EmpoweringIndependenceIndependent Living not only means equal rights, but also equal responsibility for citizens. Independence implies managing success as well as coping with challenges.An IntegratedCommunityPeople with disabilities are equal and important members of our community and society. CPWD helps provide the support and services they need to live fulfilling, independent lives.Sharing, Learning,GrowingAt CPWD, we value community, sharing, learning, growing and working together so that every person can achieve fulfillment and independence. We welcome your participation.READ MORE...Our GoalCPWDs goal is an integrated community that equally welcomes all members. The Center for People with Disabilities works so that people with disabilities may live independently. We believe that there is nothing more disabling than pity. Click hereto make a gift toCPWD!CPWD is looking for Board Members! Please click here to find out about Board requirements and commitments, and how to contact us if you are interested. Thank you!People with disabilities are a powerful and significant part of our community, yet as a group our social roles have been marginalized by bigotry, discrimination, poverty, isolation, dependency and pity. Americans with disabilities have not had access to transportation, housing and employment that other citizens have enjoyed CPWD will change that.CPWDs Boulder office closures align with BVSD. Please click here for the BVSD site if they are closed or delayed, so is CPWD. If they are open, so is CPWD unless otherwise stated. Thank you.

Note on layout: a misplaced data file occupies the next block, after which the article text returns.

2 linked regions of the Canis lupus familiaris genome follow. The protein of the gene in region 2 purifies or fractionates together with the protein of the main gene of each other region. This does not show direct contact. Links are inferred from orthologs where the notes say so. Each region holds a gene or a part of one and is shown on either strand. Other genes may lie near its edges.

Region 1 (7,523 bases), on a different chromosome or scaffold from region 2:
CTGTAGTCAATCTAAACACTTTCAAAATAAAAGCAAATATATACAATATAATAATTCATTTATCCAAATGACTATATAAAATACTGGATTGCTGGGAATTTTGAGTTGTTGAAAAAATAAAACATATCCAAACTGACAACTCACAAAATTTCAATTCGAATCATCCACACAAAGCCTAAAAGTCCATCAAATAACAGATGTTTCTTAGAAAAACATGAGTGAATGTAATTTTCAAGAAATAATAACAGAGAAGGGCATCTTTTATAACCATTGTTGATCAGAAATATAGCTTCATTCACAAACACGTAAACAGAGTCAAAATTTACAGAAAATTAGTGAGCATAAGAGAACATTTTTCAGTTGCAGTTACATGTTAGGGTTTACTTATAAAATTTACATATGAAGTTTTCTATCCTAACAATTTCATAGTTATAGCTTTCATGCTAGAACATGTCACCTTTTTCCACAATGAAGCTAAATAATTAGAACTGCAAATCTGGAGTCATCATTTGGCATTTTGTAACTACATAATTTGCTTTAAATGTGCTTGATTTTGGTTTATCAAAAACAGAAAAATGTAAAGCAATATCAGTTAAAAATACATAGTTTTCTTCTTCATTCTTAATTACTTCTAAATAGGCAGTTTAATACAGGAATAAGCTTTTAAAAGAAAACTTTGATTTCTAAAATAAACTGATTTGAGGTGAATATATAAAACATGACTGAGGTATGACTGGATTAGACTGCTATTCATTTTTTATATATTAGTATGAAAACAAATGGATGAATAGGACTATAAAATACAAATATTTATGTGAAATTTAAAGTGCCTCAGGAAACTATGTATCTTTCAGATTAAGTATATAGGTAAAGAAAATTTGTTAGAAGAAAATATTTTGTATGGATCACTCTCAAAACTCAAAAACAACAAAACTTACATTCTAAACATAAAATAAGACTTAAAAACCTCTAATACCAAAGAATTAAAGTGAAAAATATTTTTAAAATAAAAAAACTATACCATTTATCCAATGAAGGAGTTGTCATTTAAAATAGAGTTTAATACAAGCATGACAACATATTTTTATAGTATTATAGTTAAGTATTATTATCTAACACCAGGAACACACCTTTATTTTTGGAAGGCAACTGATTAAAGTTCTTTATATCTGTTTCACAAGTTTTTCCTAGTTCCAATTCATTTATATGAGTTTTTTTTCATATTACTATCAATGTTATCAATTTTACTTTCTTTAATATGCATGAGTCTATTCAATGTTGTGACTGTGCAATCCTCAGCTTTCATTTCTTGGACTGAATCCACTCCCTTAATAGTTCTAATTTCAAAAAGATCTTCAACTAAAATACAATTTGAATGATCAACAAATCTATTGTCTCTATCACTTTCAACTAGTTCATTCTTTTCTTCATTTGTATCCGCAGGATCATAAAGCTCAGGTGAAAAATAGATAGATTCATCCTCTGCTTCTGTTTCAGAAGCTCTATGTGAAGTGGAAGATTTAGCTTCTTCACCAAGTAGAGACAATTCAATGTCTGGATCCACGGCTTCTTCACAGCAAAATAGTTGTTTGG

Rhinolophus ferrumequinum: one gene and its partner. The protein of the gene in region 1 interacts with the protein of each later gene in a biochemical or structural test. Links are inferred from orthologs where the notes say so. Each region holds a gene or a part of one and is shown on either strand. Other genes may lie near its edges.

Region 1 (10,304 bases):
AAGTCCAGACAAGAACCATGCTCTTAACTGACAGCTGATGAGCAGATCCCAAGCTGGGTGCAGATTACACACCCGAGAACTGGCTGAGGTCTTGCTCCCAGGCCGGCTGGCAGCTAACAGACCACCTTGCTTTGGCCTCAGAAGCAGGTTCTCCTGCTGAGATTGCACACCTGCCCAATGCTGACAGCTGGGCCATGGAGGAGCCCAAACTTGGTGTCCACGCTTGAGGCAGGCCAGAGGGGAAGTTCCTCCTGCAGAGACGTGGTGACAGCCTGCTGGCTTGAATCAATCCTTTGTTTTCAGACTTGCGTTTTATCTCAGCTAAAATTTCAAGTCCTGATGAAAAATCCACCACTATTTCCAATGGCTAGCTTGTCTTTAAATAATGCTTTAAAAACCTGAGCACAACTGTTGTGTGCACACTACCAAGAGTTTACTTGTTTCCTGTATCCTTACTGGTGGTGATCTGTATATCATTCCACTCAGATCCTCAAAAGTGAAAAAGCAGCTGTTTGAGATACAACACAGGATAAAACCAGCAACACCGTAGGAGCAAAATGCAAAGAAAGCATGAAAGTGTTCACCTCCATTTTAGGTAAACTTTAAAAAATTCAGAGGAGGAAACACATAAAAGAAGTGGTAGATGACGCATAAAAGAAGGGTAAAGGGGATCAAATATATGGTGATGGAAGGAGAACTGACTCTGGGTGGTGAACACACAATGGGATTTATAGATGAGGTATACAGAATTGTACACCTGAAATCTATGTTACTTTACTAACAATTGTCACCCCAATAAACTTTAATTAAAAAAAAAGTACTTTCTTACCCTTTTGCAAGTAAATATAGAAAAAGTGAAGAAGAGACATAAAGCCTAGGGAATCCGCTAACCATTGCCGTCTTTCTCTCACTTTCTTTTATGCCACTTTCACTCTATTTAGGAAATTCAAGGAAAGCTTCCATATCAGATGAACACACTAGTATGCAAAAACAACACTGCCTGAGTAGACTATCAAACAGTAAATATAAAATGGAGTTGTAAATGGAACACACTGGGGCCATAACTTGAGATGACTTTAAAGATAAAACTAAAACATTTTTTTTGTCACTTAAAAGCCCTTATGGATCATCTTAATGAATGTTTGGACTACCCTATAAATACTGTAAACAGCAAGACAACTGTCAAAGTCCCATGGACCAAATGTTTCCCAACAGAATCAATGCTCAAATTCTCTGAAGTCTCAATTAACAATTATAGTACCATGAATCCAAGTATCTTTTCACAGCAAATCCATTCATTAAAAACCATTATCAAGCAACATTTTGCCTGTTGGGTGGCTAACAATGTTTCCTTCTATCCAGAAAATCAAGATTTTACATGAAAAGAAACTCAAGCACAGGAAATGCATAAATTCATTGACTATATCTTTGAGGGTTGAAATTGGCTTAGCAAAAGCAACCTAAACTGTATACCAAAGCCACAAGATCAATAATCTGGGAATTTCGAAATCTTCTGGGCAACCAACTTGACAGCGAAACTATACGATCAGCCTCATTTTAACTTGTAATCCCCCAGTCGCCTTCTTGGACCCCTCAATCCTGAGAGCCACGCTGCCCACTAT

Library Services for People with Print DisabilitiesNLS Talking (Audio) and Braille BooksTalking (audio) and braille books by mail, downloadable books and magazines via desktop or mobile app, descriptive videos, and audio playback equipment are available for loan FREE OF CHARGE to Californians unable to read conventional print due to a visual or physical disability.Find your countyPlease select your county of residence from the list below to be directed to the appropriate California National Library Service for the Blind and Physically Handicapped (NLS) network library.Contact Braille Institute LibraryNational Federation for the Blind NEWSLINE By dialing local or in some cases a tollfree number, over 300 national and local (including 19 California) newspapers are now available over any touchtone telephone via synthetic speech. Individuals who are blind or visually impaired can become eligible for this free service by filling out a simple application. Please contact the library in your area from the above listing.Telephonic Reader Programs available via Greater Sacramento and Los Angeles areas.Telephonic Reader Programs allow persons with visual impairments to use their telephone touch tone key pads to listen to local magazines, weekly newspapers, TV Guide listings, archived radio shows, bus schedules, newsletters and shopping advertisements. In Sacramento please contact the Society for the Blind . In Los Angeles contact the Braille Institute Library .Assistive TechnologyAccessible computers are available for use at all of Californias NLS Network Libraries. Please contact each library for details about which adaptive hardware and assistive software is available. Computers may be equipped with:Screen reader software: